Four months after a fire destroyed PennWest Clarion’s Community Learning Workshop, co-founders and PennWest faculty members Dr. Leah Chambers and Dr. Rich Lane have located a new home at 622 Main Street – next to Dan Smith’s Candies – and are preparing to reopen in late September.

CLW is celebrating 10 years of providing services, including tutoring and homework help, to local schoolchildren. The facility partners with Riverview Intermediate Unit 6 to support adult learners who are preparing to take the GED exam. The workshop has hosted special events such as a Women’s History Month celebration last March and a “May the 4th Be with You” family fun night in PennWest Clarion’s Grunenwald Center for Science and Technology.

“We looked around town for a couple of months after the fire, and we could not find a suitable space,” Chambers said.

Several criteria were required. The space needed to be at least the same size as the previous location. It had to have an open area that could accommodate 25 to 30 people during evening events. It needed to be centrally located in town, within walking distance of Immaculate Conception, Clarion Area Junior/Senior High School and the campus of PennWest Clarion.

“It just so happened that I was in Dan Smith’s Candies one afternoon, and one of the owners, Lisa Heller, told me that the other half of their building was available; the current tenant was not renewing her lease,” Chambers said. “The space is in an excellent location, and it is slightly larger with a more open floor plan than what we were previously renting.”

Another perk is that it’s quieter, because it’s not on a busy corner. The space needs to be renovated to add a restroom and an office. Chambers expects that work to be done by the end of August.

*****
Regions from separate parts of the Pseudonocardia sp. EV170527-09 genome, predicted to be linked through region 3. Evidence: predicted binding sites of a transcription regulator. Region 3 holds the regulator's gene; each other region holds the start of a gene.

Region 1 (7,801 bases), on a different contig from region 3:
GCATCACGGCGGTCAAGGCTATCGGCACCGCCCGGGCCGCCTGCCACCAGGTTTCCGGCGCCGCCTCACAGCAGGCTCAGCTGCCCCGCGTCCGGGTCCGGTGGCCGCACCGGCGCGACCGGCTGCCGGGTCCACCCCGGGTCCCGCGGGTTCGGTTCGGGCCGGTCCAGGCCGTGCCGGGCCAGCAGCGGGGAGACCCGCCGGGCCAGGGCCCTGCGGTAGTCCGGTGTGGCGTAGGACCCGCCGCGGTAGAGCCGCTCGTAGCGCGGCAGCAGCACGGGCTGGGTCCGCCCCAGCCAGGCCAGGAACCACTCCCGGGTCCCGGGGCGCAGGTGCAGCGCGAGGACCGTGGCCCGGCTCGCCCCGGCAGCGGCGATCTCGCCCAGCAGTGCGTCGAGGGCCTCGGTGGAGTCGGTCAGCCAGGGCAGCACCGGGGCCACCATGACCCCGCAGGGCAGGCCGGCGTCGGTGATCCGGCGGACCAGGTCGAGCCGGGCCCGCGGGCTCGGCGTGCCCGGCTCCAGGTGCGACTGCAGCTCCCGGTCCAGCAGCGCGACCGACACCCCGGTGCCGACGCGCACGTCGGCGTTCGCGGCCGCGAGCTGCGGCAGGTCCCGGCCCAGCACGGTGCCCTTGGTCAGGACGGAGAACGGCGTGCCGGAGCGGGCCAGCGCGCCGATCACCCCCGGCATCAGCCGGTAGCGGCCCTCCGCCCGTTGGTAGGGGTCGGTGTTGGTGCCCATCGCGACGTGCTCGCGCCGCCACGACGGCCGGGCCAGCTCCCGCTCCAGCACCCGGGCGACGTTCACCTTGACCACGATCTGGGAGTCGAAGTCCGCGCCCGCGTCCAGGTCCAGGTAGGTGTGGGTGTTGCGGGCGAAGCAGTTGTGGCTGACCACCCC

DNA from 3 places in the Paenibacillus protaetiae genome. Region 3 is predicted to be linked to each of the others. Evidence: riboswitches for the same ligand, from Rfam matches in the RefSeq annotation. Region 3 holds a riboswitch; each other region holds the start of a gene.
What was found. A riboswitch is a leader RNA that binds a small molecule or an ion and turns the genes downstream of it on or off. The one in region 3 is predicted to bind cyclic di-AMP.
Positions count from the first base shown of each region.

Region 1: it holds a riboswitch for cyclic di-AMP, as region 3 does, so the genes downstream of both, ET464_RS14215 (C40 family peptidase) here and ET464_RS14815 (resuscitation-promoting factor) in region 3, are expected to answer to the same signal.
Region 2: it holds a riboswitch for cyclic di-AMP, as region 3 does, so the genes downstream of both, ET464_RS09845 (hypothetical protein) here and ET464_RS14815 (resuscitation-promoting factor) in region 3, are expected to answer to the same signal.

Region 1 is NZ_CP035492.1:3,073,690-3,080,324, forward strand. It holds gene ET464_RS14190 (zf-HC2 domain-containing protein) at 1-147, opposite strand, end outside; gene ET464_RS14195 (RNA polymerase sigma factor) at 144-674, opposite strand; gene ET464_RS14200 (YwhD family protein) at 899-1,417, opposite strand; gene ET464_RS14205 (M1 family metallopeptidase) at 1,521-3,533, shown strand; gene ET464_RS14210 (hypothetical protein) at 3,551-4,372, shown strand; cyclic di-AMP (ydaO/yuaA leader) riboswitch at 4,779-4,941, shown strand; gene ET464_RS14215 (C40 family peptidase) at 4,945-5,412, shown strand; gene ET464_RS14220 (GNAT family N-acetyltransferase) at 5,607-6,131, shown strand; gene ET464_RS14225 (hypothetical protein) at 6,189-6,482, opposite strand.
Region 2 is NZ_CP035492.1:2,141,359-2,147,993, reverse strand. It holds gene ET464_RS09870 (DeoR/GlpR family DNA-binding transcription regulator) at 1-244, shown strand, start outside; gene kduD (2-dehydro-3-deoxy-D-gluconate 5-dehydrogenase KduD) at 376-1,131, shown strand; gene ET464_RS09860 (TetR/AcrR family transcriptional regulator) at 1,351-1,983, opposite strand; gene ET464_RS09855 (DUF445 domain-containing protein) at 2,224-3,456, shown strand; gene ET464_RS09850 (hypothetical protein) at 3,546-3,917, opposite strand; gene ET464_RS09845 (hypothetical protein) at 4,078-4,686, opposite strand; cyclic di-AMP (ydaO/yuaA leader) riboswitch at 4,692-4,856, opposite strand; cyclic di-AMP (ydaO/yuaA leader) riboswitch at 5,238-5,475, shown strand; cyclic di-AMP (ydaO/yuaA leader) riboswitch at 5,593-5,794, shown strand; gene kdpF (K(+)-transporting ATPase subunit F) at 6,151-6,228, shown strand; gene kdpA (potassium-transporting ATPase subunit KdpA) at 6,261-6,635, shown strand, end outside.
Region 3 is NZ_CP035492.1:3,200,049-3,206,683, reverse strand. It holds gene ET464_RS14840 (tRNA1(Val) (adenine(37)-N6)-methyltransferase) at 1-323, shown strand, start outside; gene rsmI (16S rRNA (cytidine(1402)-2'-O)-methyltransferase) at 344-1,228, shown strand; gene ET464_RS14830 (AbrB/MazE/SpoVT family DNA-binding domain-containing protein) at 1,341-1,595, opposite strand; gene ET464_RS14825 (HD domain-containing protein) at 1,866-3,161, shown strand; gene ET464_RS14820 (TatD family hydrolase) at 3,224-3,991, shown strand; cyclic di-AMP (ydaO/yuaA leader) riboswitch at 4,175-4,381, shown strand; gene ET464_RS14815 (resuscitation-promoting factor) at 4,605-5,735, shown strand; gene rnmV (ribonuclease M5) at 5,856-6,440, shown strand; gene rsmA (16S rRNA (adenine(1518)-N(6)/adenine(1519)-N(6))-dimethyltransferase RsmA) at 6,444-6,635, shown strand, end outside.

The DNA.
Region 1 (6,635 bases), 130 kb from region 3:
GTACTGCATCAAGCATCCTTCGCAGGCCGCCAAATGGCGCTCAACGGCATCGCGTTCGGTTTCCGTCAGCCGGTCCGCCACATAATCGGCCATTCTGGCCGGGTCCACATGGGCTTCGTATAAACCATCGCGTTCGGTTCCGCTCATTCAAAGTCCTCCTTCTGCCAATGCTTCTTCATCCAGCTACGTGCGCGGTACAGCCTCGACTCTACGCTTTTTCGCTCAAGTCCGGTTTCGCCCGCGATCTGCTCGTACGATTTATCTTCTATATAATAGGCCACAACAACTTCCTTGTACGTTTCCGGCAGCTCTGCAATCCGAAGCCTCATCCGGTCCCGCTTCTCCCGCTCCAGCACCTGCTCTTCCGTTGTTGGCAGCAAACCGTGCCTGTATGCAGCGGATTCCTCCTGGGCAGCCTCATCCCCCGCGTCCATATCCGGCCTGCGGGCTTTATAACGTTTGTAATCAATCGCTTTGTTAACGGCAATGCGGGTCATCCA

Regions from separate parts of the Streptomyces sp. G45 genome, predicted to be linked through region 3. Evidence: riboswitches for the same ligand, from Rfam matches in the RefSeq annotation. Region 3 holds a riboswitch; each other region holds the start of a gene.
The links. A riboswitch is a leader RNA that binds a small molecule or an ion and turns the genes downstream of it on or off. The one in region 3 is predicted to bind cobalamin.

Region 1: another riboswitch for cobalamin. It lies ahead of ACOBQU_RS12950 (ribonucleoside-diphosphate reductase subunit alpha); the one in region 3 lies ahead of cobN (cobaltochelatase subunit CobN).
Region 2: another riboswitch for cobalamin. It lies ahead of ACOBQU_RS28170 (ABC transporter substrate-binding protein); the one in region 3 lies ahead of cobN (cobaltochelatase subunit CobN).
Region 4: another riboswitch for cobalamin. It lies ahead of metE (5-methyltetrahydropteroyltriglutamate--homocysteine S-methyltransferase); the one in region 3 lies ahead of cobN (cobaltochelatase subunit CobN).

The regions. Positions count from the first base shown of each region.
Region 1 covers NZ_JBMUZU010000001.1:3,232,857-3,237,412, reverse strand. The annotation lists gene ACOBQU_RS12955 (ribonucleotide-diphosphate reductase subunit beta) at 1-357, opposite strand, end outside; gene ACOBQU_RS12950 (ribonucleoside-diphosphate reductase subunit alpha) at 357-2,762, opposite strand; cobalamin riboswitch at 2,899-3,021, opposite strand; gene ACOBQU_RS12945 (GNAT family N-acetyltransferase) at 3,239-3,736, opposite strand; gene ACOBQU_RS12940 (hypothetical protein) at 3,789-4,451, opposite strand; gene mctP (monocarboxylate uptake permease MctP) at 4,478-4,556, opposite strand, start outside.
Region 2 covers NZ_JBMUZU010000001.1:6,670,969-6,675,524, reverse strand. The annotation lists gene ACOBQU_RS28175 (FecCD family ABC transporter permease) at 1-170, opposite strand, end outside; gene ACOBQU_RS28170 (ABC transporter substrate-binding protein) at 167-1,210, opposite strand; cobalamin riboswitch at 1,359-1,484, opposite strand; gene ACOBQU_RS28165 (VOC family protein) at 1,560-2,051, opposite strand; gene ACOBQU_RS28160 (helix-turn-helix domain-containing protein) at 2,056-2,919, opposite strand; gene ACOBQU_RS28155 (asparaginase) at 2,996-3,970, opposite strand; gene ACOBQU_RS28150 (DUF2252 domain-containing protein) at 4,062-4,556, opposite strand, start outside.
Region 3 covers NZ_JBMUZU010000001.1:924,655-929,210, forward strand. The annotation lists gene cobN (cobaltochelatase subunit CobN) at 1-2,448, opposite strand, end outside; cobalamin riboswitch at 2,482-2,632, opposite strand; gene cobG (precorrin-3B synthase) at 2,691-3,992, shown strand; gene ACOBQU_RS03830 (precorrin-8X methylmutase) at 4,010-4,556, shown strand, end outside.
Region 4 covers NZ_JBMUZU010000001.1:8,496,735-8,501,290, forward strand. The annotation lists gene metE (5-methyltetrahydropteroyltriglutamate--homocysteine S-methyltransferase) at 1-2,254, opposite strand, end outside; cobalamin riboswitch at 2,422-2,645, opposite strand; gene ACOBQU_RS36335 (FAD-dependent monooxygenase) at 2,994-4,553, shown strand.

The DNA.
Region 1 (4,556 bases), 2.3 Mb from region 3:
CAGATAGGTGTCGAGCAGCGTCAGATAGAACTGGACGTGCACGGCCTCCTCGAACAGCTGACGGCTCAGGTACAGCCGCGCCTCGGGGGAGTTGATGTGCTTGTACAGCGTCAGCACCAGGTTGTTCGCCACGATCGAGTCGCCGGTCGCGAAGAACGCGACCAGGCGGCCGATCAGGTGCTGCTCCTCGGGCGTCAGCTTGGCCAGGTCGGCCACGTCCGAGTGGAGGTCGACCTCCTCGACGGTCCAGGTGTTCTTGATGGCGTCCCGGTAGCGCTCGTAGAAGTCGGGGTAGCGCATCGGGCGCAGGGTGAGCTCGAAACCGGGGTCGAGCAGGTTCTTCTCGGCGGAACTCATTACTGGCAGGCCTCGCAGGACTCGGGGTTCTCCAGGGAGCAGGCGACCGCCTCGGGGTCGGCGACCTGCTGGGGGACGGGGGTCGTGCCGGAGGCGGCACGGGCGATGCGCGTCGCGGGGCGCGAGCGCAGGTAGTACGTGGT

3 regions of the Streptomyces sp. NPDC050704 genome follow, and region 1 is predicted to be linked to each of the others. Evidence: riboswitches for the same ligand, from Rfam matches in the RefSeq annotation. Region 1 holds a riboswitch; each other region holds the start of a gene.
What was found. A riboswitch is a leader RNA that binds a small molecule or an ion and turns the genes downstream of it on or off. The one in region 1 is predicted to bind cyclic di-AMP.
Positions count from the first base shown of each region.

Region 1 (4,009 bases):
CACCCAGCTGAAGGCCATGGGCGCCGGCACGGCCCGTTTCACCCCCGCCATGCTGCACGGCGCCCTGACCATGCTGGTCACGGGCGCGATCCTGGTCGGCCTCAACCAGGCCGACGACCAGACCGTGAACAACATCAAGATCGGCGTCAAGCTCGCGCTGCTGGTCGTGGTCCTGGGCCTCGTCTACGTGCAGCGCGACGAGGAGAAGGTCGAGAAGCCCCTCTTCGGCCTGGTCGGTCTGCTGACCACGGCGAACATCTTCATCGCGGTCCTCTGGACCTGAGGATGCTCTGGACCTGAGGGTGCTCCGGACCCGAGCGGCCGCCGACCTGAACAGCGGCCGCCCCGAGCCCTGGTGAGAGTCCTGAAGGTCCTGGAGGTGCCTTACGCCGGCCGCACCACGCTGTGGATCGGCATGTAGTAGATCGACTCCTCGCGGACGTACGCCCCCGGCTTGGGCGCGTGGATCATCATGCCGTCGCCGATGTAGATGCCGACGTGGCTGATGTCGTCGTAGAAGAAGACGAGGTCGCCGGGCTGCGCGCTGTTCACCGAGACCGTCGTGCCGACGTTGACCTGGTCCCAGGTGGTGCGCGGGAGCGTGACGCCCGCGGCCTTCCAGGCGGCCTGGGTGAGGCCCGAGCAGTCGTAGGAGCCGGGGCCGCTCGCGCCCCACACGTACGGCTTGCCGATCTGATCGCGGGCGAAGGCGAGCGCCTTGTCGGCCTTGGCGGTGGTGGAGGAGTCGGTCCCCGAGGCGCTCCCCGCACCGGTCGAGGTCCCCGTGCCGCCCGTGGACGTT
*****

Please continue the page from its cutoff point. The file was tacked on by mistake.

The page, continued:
In addition to being a valuable community resource, CLW is a place where PennWest Clarion students have acquired hands-on experience. Last spring, 15 students, including secondary education, integrative studies, communications, sociology and speech pathology majors, were employed by the workshop.

This fall, staff member Marleen Meyer, a senior secondary education (mathematics) and mathematics dual major, is developing and facilitating an SAT preparatory course for her senior Honors project.

“Part of our mission is to provide what the community needs,” Chambers said. “If local teachers, parents, etc., have an educational need, we encourage them to reach out to us. We work with learners from pre-K through adult.”

Last spring, the workshop served 10 to 15 students each day – about 30 different children each week – at the Main Street location, and another 12 students at St. Joseph Church in Lucinda, where tutors traveled each Monday.

Following the fire, several local churches offered temporary space to CLW; the workshop accepted space in First Baptist Church on Main Street to finish the semester.

“Although we are excited about our new space and the coming year, starting over has been difficult,” she said.

After the fire, CLW received many generous donations to replenish the books and educational supplies that had been lost. Chambers said monetary donations are still needed. PennWest Clarion has established a crowdfunding platform for CLW. To donate, click here.

“We will use these funds to expand our programming, including the addition of a STEM corner where children can engage in hands-on activities,” she said. “It’s likely that there are items that we’ve forgotten to repurchase and will need to reopen.”